While this is a good headlamp, we implore you to spend another $10 and get something like the Black Diamond Spot which has much better beam brightness and quality combined with a very respectable battery life. The Cosmo is a middle of the road kind of light. It offers average performance and average battery life at an average price. If you are on a budget, look to the Petzl Tikkina which scored slightly better for a fraction of the price.
Black Diamond Cosmo ReviewPrice: $30 List | $21.99 at MooseJaw
Compare prices at 4 resellers Pros: Lightweight, small size, excellent flood lighting
Cons: Below average spot beam, disappointing low-mode battery life
Bottom line: A good light, but caught in a no-mans land between better lights and cheaper lights
Claimed Distance: 65 m
Measured High Mode Run-time (ANSI): 3.9 hrs
Manufacturer: Black Diamond
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Our Analysis and Test Results
The Cosmo is a solid headlamp with good performance overall, and excellent flood lighting for close proximity use. At $30 list, it falls into a tough price range where a little more money gets you a much higher performance headlamp, like the Spot, and products like the Tikkina offer better overall performance for 33% lower price.
A score of 4 for trail finding is disappointing for a $30 headlamp, and most similarly priced competitors offer significantly better performance.
In comparing the Cosmo (above left) and Black Diamond Spot (right), two products from the same manufacturer and priced just $10 apart, it is remarkable that they can vary so much. The Spot casts a much superior distance beam.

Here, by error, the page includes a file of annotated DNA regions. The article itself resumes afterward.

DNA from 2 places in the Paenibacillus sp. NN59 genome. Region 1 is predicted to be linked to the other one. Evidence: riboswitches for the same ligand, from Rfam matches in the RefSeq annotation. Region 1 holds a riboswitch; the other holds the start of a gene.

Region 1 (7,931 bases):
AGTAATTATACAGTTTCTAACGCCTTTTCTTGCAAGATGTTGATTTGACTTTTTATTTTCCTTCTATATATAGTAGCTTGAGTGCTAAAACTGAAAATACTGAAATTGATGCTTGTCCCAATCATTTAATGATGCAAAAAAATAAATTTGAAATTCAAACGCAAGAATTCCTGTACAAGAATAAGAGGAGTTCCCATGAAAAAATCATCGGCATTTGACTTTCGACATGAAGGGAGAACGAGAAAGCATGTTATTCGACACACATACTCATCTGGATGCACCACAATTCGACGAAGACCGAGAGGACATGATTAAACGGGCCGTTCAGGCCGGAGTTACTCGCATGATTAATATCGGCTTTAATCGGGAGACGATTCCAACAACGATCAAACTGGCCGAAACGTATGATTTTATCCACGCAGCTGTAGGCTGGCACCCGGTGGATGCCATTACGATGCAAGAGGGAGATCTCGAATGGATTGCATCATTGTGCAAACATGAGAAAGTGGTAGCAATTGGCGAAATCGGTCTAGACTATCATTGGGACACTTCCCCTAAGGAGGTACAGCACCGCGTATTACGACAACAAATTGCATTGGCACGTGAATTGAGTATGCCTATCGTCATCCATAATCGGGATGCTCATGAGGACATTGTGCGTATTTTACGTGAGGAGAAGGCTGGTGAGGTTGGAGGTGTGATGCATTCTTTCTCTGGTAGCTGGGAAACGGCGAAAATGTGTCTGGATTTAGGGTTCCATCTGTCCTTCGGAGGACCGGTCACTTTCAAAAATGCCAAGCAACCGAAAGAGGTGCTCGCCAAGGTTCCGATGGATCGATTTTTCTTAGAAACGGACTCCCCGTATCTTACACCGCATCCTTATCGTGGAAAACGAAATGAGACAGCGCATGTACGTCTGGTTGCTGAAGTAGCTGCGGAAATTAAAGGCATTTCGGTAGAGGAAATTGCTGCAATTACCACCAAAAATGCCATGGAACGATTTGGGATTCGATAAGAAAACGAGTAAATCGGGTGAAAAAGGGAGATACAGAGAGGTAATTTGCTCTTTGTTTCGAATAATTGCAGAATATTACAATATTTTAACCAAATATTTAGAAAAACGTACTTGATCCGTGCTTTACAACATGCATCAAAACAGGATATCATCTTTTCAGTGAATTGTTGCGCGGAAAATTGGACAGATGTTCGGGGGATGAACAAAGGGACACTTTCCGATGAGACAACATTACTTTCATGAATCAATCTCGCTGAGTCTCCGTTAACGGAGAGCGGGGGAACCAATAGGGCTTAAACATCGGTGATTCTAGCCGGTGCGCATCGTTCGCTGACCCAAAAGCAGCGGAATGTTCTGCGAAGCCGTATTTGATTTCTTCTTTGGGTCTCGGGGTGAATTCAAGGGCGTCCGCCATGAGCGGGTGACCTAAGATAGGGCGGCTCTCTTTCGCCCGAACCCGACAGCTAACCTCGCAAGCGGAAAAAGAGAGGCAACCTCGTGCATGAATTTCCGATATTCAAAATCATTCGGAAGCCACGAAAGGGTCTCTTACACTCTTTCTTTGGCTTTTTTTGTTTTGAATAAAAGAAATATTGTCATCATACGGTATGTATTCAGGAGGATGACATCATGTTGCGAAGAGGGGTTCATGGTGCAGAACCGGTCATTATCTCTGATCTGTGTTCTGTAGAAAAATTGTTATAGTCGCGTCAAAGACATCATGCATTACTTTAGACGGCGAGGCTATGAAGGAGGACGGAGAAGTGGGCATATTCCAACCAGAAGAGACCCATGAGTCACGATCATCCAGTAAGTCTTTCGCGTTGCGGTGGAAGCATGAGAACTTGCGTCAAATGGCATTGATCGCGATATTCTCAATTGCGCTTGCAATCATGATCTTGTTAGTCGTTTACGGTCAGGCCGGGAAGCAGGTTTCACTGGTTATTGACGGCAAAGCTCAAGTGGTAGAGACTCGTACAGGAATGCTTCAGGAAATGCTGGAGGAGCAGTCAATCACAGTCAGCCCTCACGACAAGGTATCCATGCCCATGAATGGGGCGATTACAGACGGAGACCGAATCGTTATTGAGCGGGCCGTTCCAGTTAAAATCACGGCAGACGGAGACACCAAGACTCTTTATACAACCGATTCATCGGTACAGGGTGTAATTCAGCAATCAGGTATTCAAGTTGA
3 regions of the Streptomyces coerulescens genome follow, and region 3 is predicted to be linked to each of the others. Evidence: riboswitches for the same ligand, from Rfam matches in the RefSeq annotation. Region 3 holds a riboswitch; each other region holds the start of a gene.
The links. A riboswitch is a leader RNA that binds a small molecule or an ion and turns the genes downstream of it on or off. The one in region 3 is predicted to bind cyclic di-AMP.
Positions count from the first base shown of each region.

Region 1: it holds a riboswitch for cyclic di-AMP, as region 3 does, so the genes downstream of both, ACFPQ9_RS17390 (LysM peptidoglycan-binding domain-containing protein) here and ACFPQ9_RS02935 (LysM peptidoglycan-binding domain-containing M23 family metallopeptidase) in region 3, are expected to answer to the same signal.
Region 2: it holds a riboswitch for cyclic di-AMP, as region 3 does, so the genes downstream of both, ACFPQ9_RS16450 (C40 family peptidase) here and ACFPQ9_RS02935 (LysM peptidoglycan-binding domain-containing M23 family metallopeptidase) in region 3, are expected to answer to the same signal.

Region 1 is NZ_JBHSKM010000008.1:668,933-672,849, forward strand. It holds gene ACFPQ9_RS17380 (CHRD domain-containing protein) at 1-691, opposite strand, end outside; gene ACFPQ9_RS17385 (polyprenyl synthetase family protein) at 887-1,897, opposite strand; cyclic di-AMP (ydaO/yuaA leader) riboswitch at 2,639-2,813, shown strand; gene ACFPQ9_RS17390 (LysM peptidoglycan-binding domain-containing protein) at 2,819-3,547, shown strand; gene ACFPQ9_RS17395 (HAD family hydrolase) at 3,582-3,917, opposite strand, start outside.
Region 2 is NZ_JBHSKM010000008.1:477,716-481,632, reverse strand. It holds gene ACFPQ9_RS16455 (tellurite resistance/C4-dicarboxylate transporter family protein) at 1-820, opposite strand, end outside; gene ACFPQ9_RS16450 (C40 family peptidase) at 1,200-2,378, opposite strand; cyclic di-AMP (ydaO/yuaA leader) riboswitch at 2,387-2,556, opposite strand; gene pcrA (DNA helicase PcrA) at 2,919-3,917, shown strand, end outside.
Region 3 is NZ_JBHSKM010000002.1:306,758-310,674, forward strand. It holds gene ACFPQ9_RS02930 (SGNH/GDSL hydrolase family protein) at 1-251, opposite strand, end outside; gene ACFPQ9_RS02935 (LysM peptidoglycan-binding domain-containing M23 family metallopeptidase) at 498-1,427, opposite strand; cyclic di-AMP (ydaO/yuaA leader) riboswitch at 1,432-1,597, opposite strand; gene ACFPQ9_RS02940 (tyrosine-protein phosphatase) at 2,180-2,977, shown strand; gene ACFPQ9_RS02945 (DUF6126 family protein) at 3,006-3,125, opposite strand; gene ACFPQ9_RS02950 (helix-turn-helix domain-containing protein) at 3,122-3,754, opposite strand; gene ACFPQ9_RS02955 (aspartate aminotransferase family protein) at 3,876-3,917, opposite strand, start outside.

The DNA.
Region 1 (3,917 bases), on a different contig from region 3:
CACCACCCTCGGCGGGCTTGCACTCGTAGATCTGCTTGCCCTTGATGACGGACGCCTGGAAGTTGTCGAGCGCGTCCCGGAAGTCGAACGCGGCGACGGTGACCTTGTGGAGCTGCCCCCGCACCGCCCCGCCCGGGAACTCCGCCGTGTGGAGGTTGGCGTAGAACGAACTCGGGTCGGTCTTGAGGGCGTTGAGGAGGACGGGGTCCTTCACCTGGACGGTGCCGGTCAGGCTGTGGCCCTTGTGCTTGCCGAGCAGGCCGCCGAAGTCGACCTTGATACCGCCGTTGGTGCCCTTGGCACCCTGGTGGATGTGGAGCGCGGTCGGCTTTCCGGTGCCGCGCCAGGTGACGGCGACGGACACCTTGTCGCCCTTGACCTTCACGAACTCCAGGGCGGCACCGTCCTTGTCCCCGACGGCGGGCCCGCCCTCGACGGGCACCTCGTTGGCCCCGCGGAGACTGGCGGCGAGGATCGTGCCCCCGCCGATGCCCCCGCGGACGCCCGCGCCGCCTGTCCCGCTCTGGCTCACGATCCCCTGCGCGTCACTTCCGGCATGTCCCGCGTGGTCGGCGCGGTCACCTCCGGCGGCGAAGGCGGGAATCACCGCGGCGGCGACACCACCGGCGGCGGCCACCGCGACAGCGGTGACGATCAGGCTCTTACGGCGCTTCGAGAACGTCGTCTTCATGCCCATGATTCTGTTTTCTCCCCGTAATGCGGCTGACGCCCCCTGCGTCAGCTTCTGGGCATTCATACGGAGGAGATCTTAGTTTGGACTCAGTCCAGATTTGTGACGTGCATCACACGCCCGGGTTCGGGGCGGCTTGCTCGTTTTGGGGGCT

The strongest performance from the Cosmo is when used around camp, or in the tent, for close proximity work. The flood beam is one of the very best of all headlamps we tested, wide, evenly lit, and dimmable from nice soft lighting for use in the tent, and brighter for use in the camp kitchen. It is worth noting that the Black Diamond Astro offers a flood beam that is nearly as good, at a price 33% lower.
Battery life is where the Cosmo edges slightly ahead of the Spot.
At 3.0 ounces or 86 grams, this is a compact but not ultralight headlamp. It is about the same weight as the Spot. For comparison, the featherweight champion Petzl e+LITE is less than a third the weight at 27 g.
This is a solid light but tough to justify buying. At $30 list it is wedged between competitors that either score much better for another $6-10 or offer the same or better performance for lower cost. The BD Spot, for example, performs significantly better for only $10 more. It has a nearly identical form factor and mass with a much better beam. On the low-end, the Petzl Tikkina offers better all-around performance at 33% lower cost.
OutdoorGearLab Member Reviews
Most recent review: May 28, 2018
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